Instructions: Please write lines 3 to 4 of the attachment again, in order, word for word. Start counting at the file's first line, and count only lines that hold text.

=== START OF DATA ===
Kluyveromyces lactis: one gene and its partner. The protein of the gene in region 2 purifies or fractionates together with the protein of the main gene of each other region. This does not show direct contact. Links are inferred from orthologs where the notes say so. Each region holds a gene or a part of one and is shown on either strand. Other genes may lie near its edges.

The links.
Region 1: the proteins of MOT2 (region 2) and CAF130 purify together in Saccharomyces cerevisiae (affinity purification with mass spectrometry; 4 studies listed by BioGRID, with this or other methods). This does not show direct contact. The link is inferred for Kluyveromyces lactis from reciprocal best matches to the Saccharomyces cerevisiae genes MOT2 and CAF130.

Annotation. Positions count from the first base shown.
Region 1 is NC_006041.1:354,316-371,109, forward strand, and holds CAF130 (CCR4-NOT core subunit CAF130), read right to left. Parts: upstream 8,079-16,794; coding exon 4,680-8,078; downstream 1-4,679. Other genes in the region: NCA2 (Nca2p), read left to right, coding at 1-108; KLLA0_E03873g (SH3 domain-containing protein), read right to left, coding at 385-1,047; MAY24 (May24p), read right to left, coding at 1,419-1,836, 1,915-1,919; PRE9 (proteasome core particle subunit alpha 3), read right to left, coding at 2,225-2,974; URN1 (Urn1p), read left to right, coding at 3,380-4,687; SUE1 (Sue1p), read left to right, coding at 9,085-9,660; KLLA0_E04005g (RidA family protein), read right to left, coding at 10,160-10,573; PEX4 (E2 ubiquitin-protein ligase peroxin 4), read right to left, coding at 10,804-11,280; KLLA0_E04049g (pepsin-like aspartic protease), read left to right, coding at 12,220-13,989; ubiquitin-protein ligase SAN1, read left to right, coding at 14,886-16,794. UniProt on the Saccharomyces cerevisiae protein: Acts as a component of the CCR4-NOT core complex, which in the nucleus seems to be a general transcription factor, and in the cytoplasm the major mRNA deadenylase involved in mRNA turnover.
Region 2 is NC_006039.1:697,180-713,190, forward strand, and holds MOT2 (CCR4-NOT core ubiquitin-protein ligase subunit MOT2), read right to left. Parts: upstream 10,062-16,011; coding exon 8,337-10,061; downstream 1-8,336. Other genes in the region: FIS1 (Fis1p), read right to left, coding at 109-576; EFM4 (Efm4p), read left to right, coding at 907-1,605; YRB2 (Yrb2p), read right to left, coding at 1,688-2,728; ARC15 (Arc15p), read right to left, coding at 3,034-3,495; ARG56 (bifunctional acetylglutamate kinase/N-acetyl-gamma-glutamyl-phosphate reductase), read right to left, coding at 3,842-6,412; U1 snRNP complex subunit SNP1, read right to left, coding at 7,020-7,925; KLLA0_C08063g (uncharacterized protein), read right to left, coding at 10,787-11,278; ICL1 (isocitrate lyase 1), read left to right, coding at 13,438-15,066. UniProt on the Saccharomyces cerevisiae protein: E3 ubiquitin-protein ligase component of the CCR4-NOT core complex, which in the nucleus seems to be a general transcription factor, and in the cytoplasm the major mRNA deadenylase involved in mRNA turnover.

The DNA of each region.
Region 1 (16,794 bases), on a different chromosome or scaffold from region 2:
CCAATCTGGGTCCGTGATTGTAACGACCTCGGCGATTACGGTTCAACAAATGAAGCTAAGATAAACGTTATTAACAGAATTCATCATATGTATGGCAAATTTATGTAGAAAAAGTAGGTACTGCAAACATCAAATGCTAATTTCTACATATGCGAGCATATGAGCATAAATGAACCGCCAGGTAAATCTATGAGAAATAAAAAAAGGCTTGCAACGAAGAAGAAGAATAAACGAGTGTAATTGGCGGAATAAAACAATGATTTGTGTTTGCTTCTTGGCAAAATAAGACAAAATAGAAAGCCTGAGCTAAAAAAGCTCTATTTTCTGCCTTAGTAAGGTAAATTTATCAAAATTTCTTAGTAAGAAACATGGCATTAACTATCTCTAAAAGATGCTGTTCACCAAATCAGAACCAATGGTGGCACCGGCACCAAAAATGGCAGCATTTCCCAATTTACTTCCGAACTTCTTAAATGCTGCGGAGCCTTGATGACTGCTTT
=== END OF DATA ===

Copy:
Region 1: the proteins of MOT2 (region 2) and CAF130 purify together in Saccharomyces cerevisiae (affinity purification with mass spectrometry; 4 studies listed by BioGRID, with this or other methods). This does not show direct contact. The link is inferred for Kluyveromyces lactis from reciprocal best matches to the Saccharomyces cerevisiae genes MOT2 and CAF130.

Annotation. Positions count from the first base shown.